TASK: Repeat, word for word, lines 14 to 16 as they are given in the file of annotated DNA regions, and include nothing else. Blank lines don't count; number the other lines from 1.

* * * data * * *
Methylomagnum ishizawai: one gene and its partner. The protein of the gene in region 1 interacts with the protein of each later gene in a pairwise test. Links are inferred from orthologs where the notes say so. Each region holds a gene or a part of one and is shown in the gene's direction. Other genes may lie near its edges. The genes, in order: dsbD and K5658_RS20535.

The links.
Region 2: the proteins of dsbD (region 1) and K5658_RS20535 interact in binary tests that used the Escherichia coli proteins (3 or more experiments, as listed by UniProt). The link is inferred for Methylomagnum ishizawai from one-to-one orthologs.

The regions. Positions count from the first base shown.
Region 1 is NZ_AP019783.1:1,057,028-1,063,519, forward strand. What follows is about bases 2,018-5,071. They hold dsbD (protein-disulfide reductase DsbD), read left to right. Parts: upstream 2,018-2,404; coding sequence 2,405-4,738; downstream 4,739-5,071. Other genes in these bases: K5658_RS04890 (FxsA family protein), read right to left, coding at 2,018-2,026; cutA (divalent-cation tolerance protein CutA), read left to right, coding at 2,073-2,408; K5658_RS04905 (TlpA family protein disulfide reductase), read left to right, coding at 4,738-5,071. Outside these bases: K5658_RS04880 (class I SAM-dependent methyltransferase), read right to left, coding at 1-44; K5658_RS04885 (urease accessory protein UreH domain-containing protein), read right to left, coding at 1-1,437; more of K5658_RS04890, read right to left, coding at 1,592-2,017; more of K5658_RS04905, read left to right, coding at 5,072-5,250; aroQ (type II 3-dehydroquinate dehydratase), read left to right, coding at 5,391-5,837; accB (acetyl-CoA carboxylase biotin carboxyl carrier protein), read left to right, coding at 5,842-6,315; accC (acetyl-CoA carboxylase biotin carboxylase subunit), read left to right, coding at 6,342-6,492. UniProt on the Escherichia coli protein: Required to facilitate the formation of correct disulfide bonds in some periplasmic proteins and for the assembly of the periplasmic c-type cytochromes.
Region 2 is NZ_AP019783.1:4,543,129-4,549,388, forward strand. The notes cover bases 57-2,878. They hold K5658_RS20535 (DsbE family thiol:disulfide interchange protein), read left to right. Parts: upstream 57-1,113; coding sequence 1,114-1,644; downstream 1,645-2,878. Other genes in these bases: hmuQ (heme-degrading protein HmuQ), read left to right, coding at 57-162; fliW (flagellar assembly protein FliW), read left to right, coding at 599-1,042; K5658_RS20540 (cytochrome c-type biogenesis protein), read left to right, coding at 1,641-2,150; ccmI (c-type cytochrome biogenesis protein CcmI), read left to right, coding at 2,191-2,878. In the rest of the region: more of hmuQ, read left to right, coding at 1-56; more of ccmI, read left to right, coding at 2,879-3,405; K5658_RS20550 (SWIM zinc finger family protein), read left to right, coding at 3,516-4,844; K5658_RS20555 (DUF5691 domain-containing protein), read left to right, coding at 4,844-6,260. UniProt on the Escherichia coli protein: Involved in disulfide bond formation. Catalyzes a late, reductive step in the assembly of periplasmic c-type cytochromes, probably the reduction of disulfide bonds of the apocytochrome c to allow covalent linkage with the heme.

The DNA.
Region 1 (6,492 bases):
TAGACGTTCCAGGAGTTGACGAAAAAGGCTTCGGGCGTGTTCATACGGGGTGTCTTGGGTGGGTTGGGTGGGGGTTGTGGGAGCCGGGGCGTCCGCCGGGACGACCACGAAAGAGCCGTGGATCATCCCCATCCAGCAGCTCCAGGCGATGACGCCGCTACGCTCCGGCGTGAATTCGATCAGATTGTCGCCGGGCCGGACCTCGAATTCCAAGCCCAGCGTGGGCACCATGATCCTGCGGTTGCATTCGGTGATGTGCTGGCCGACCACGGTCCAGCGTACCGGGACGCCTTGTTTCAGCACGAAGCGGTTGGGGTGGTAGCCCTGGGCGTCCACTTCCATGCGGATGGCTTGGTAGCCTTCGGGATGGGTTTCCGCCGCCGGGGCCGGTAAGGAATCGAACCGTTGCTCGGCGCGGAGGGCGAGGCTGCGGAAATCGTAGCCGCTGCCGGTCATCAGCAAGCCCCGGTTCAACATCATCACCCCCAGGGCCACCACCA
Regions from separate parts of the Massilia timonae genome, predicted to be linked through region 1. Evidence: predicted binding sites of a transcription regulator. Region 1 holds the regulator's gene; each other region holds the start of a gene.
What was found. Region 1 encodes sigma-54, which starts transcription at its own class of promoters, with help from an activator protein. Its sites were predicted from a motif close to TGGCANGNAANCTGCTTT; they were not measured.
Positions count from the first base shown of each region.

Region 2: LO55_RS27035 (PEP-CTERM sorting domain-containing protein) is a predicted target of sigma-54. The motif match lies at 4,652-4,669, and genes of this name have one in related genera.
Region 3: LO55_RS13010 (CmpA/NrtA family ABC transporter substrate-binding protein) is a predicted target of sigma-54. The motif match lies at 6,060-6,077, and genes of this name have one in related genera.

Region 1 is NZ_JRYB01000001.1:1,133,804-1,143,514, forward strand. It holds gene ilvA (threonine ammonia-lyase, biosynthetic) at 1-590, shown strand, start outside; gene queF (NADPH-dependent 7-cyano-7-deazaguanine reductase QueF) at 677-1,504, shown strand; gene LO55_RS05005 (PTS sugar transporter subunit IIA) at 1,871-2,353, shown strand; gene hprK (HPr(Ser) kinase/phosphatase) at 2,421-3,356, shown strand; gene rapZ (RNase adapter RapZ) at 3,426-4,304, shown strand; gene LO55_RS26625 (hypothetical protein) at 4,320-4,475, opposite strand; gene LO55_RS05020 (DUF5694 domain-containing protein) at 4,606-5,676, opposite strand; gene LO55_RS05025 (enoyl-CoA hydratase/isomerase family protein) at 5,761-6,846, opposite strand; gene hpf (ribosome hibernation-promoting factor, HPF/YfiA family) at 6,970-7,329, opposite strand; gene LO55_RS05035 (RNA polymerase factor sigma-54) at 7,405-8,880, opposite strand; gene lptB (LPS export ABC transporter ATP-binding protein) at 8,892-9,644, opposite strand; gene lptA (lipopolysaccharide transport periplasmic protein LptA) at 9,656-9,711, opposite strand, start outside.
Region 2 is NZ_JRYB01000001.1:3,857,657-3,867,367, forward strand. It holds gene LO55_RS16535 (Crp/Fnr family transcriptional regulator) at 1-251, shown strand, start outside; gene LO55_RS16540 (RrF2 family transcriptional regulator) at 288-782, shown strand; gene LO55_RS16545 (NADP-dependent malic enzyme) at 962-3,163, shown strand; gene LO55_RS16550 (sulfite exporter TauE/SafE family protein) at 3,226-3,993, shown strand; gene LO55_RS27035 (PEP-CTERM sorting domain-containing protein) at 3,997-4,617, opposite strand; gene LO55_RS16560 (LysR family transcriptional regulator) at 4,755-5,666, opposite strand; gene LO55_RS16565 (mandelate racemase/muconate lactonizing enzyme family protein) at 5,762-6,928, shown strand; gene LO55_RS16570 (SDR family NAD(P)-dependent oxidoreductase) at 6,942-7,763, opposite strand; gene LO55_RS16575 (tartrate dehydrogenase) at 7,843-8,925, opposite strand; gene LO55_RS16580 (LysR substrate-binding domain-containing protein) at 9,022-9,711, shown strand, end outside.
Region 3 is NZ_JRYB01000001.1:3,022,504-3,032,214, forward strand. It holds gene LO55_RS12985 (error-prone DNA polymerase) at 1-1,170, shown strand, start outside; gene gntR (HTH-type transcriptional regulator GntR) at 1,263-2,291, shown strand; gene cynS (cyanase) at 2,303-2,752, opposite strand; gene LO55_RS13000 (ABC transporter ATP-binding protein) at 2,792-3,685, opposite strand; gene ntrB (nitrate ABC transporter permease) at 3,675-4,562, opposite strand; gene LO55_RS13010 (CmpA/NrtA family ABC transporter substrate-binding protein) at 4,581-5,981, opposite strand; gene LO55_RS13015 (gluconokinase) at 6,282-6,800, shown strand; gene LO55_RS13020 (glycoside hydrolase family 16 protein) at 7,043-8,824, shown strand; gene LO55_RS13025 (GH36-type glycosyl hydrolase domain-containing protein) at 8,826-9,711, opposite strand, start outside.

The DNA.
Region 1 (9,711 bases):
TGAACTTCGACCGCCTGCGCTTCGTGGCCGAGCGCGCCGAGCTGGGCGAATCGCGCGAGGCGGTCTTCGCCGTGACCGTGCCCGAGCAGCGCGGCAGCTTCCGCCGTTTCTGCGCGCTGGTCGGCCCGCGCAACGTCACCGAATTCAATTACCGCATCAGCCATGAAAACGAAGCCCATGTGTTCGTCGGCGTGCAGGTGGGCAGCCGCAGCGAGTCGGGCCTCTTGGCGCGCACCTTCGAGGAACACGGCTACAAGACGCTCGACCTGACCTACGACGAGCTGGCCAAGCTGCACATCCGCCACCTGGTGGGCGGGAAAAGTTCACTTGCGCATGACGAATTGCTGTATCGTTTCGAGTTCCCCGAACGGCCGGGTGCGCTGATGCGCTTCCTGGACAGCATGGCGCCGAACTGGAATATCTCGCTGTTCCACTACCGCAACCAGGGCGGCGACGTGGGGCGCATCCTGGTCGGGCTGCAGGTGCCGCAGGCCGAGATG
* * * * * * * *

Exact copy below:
Region 3: LO55_RS13010 (CmpA/NrtA family ABC transporter substrate-binding protein) is a predicted target of sigma-54. The motif match lies at 6,060-6,077, and genes of this name have one in related genera.

Region 1 is NZ_JRYB01000001.1:1,133,804-1,143,514, forward strand. It holds gene ilvA (threonine ammonia-lyase, biosynthetic) at 1-590, shown strand, start outside; gene queF (NADPH-dependent 7-cyano-7-deazaguanine reductase QueF) at 677-1,504, shown strand; gene LO55_RS05005 (PTS sugar transporter subunit IIA) at 1,871-2,353, shown strand; gene hprK (HPr(Ser) kinase/phosphatase) at 2,421-3,356, shown strand; gene rapZ (RNase adapter RapZ) at 3,426-4,304, shown strand; gene LO55_RS26625 (hypothetical protein) at 4,320-4,475, opposite strand; gene LO55_RS05020 (DUF5694 domain-containing protein) at 4,606-5,676, opposite strand; gene LO55_RS05025 (enoyl-CoA hydratase/isomerase family protein) at 5,761-6,846, opposite strand; gene hpf (ribosome hibernation-promoting factor, HPF/YfiA family) at 6,970-7,329, opposite strand; gene LO55_RS05035 (RNA polymerase factor sigma-54) at 7,405-8,880, opposite strand; gene lptB (LPS export ABC transporter ATP-binding protein) at 8,892-9,644, opposite strand; gene lptA (lipopolysaccharide transport periplasmic protein LptA) at 9,656-9,711, opposite strand, start outside.
Region 2 is NZ_JRYB01000001.1:3,857,657-3,867,367, forward strand. It holds gene LO55_RS16535 (Crp/Fnr family transcriptional regulator) at 1-251, shown strand, start outside; gene LO55_RS16540 (RrF2 family transcriptional regulator) at 288-782, shown strand; gene LO55_RS16545 (NADP-dependent malic enzyme) at 962-3,163, shown strand; gene LO55_RS16550 (sulfite exporter TauE/SafE family protein) at 3,226-3,993, shown strand; gene LO55_RS27035 (PEP-CTERM sorting domain-containing protein) at 3,997-4,617, opposite strand; gene LO55_RS16560 (LysR family transcriptional regulator) at 4,755-5,666, opposite strand; gene LO55_RS16565 (mandelate racemase/muconate lactonizing enzyme family protein) at 5,762-6,928, shown strand; gene LO55_RS16570 (SDR family NAD(P)-dependent oxidoreductase) at 6,942-7,763, opposite strand; gene LO55_RS16575 (tartrate dehydrogenase) at 7,843-8,925, opposite strand; gene LO55_RS16580 (LysR substrate-binding domain-containing protein) at 9,022-9,711, shown strand, end outside.